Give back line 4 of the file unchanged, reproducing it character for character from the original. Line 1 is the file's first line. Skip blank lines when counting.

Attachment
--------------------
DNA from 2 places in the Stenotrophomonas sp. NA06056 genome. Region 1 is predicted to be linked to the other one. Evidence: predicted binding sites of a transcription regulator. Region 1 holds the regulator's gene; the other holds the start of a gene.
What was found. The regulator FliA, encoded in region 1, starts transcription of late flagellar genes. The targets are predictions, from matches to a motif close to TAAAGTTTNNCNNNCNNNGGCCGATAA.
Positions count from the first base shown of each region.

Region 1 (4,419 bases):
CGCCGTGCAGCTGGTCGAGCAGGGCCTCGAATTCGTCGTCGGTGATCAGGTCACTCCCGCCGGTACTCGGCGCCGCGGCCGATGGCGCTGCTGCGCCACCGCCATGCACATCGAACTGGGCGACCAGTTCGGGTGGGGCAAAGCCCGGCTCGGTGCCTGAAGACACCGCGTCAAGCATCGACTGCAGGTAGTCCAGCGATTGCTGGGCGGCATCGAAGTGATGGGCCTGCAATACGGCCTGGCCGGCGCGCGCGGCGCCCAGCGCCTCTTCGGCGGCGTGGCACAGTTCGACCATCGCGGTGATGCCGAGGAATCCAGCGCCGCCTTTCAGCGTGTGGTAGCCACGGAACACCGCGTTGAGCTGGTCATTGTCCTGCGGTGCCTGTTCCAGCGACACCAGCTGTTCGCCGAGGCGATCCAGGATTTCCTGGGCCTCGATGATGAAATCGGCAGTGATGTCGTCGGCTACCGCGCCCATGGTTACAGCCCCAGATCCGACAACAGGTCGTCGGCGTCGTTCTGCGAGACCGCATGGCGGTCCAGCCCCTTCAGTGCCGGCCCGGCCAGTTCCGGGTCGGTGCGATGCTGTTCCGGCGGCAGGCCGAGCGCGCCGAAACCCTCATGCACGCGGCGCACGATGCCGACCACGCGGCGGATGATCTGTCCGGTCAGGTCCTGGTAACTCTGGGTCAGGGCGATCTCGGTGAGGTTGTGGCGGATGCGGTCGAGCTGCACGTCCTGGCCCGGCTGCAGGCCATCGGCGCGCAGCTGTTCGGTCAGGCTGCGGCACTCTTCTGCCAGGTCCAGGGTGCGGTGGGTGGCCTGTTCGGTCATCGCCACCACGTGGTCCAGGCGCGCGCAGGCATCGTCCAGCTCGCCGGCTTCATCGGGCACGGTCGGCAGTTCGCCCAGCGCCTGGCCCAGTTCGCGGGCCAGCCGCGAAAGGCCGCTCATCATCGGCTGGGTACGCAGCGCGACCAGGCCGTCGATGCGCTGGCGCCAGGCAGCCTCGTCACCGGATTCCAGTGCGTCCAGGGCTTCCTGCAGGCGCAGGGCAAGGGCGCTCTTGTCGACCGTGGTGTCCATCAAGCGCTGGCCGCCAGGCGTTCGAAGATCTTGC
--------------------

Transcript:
Region 1 (4,419 bases):